WEDNESDAY, Aug. 31, 2011 (HealthDay News) -- Almost half of Americans get a substantial amount of their calories from sweetened drinks, a new report indicates.
Recent dietary guidelines have called for reducing the amount of sugar in one's diet, and for many, sugar-sweetened drinks are a major source of sugar. Excess sugar has been linked to obesity and related illnesses such as diabetes, experts say.
"The highest consumers of these beverages are teenagers and young adults," said report author Cynthia L. Ogden, an epidemiologist at the U.S. Centers for Disease Control and Prevention's National Center for Health Statistics.
"About half the population consumes sugar-sweetened drinks on any given day," she said. It doesn't mean that others don't drink these beverages, only that they don't drink them daily, Ogden noted.
In addition, men drink more sugar-sweetened drinks than women, she found.
The report, released Wednesday, details who is and isn't drinking the most sugar-sweetened drinks.
According to the findings, the amount of sugar-drink consumption varies widely, with about 25 percent of those who consume these sweetened products getting less than 200 calories a day from these drinks and about 5 percent consuming more than 567 calories from sugar drinks a day, Ogden said.
"That's more than four 12-ounce cans of cola," she explained.
The American Heart Association recommends getting no more than 450 calories from sugar-sweetened beverages per week, Ogden pointed out.
In addition, there were racial/ethnic differences in who drank the most of these drinks, Ogden noted. Blacks consumed more sugar-sweetened drinks than Mexican Americans and both consumed more than whites, she said.
Income also played a role in who drank the most sugar-sweetened drinks. Generally, poor people drank more of these drinks than the more affluent, the report stated.
"It is important that people note the calories they eat," Ogden said.
In response, the American Beverage Association issued a statement that said: "Contrary to what may be implied by the introductory statement of this data brief that reaches back 30 years, sugar-sweetened beverages are not driving health issues like obesity and diabetes. In fact, recently published data from CDC researchers show that sugar-sweetened beverages play a declining role in the American diet while obesity is increasing.
"According to an analysis of federal government data presented to the 2010 Dietary Guidelines Committee, all sugar-sweetened beverages (soft drinks, juice drinks, sports drinks, flavored waters, etc.) account for only 7 percent of the calories in the average American's diet. That means Americans get 93 percent of their calories from other foods and beverages.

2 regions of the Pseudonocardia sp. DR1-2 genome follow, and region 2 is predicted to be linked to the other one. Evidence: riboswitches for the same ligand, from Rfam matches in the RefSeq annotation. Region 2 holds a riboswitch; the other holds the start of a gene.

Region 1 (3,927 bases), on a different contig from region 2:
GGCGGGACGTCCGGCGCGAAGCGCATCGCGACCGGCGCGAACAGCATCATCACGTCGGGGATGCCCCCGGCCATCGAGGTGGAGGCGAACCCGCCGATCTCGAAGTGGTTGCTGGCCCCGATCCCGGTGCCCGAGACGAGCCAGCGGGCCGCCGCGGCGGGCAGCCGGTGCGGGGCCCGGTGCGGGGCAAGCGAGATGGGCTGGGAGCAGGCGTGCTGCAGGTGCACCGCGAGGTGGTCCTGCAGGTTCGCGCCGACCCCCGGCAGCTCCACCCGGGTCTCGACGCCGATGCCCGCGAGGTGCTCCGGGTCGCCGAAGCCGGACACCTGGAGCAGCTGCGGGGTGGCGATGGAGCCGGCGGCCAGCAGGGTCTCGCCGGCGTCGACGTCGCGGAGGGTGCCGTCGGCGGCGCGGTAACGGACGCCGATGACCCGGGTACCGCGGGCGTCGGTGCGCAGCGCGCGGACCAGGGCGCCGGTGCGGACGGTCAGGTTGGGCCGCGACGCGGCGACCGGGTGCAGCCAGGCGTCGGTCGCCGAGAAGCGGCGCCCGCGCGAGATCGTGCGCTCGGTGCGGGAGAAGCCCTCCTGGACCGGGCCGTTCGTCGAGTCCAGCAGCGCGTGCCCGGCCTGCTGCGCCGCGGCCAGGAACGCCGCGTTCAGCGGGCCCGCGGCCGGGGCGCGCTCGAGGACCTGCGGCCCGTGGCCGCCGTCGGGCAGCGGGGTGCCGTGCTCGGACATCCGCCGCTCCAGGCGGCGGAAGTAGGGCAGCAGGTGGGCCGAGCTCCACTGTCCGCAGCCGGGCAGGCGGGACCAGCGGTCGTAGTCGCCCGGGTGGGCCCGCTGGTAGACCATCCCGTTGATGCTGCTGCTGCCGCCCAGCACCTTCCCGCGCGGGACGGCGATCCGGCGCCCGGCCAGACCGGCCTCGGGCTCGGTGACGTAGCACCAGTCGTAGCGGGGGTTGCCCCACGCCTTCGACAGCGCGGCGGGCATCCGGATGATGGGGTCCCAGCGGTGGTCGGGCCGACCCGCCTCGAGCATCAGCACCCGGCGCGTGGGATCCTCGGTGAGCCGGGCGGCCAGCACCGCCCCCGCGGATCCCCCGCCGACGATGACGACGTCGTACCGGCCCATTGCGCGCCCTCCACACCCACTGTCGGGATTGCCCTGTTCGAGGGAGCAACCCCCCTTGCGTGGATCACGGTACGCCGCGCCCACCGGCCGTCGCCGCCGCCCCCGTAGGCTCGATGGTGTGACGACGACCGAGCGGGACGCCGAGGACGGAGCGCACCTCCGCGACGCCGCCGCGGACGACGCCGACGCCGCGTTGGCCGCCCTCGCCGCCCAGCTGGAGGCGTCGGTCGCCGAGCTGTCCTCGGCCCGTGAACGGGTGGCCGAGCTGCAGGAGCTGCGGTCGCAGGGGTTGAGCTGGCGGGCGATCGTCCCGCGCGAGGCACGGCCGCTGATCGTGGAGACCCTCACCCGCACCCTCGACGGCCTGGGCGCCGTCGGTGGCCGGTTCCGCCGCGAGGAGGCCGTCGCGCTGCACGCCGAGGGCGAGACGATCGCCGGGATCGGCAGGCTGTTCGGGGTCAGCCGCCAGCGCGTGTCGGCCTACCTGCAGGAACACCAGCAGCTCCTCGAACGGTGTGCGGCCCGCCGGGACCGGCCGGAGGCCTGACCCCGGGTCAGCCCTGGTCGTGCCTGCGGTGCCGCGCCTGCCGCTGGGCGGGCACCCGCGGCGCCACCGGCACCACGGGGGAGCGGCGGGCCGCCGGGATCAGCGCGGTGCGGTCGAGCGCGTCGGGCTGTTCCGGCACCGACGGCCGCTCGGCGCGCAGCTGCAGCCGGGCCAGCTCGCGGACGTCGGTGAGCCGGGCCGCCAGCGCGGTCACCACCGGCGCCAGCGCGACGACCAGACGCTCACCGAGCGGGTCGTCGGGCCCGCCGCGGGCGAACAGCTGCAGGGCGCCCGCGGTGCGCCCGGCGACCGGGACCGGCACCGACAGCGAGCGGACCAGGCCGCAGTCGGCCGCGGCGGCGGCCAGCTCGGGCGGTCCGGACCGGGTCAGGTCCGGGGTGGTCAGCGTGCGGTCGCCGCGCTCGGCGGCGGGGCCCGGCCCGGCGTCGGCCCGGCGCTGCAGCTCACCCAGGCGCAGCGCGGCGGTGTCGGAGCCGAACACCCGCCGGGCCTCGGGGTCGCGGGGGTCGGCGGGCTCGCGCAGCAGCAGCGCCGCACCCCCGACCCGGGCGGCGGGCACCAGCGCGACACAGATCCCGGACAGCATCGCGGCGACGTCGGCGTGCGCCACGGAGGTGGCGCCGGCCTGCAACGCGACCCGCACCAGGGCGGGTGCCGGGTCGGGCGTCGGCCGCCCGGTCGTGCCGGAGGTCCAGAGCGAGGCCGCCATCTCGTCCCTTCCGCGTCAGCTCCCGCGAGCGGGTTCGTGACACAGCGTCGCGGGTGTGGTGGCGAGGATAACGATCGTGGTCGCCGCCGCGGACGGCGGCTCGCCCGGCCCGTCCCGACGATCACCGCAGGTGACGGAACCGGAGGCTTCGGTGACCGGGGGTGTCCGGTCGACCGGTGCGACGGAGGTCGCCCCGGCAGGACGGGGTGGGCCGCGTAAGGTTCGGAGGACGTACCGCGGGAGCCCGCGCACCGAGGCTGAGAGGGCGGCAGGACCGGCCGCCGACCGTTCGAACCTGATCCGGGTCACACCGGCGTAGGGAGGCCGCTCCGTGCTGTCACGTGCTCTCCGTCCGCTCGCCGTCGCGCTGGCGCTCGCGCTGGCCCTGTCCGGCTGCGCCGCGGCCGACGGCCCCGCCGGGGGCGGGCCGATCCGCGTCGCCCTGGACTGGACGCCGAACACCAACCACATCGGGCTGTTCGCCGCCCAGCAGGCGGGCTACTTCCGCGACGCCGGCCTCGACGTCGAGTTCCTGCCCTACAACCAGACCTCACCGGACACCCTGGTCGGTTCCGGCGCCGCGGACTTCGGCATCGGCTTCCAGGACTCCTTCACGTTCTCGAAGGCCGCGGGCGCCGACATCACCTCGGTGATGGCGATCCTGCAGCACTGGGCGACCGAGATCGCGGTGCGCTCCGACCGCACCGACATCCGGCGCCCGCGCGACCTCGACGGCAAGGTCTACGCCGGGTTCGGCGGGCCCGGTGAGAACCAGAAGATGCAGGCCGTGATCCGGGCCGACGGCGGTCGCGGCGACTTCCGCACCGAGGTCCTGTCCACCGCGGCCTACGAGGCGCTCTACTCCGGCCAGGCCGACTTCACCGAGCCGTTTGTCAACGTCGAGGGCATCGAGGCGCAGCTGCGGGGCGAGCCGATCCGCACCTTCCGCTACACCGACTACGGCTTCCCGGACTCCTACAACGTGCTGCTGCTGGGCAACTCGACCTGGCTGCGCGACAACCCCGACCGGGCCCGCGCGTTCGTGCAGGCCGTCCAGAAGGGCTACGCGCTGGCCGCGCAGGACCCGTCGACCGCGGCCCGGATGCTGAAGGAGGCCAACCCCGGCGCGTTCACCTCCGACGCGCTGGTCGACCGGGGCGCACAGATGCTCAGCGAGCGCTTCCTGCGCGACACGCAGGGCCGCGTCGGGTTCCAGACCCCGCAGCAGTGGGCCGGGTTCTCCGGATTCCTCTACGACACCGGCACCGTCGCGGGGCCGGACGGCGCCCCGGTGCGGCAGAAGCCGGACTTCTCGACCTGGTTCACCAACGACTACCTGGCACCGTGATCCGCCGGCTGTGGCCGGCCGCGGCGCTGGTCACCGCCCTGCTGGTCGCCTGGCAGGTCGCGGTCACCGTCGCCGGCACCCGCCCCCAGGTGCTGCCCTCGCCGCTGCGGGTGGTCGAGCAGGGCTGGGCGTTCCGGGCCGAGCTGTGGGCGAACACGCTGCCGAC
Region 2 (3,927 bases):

"Moreover," the statement added, "the total number of calories from beverages that our member companies have brought to market decreased by 21 percent from 1998 to 2008, according to Beverage Marketing Corporation data. This is due in part to industry's innovation in bringing more no- and low-calorie beverage options to market. And according to Beverage Digest, sales of full-calorie soft drinks have declined by 12.5 percent from 1999 to 2010."
Dr. David L. Katz, director of the Prevention Research Center at Yale University School of Medicine, commented that "the beverage industry has long contested suggestions that sodas or, more generically, sugar-sweetened beverages, are an important factor in the nation's obesity and diabetes crisis. But the incontestable facts are these: epidemic obesity means epidemic energy imbalance, some combination of too many calories in, and too few calories out."
Sugar-sweetened drinks contribute to that surplus of calories in, while offering no off-setting nutritional benefit, Katz said. "Soda either directly adds calories we don't need, or if room is made for those calories, displaces calories from other sources -- almost any of which would be nutritionally preferable," he added.
Soda intake should not be a dietary mainstay, Katz stated. "But as this report indicates, it is. And the details here compound the indictment, indicating that soda consumption is greatest where it can least be tolerated -- among ethnic minorities already especially vulnerable to obesity and diabetes, and among young people," he said.
Another expert, Samantha Heller, clinical nutrition coordinator at the Center for Cancer Care at Griffin Hospital in Derby, Conn., said that "the real question is, why are people bringing home cases of these beverages when they have absolutely no nutritive value."
Research suggests that even low to moderate consumption of sugar-sweetened beverages can lead to increased internal inflammation, cardiovascular disease, obesity, diabetes and more, she said.
"There is no reason to give a child a soda or sugar-sweetened drink. Teens drink these beverages because they taste good, give an energy boost and they feel cool drinking them. The powerful influence of marketing and the targeting of young people cannot be ignored here," Heller said.
"While we are responsible for what we choose to bring into our kitchens, the food companies need to step up to the plate and stop the heavy marketing of unhealthy foods like sodas, to kids," she added.
"For our part, giving kids water, low-fat milk, and 100 percent juice in limited quantities is a good place to start," she said. "If your family loves sugar-sweetened beverages then begin a slow switch to seltzer, flavored seltzers and un-presweetened teas. Keep pitchers of water in the refrigerator with slices of oranges, ginger or cucumbers for flavor," Heller advised.
The U.S. Department of Agriculture has more about healthful eating.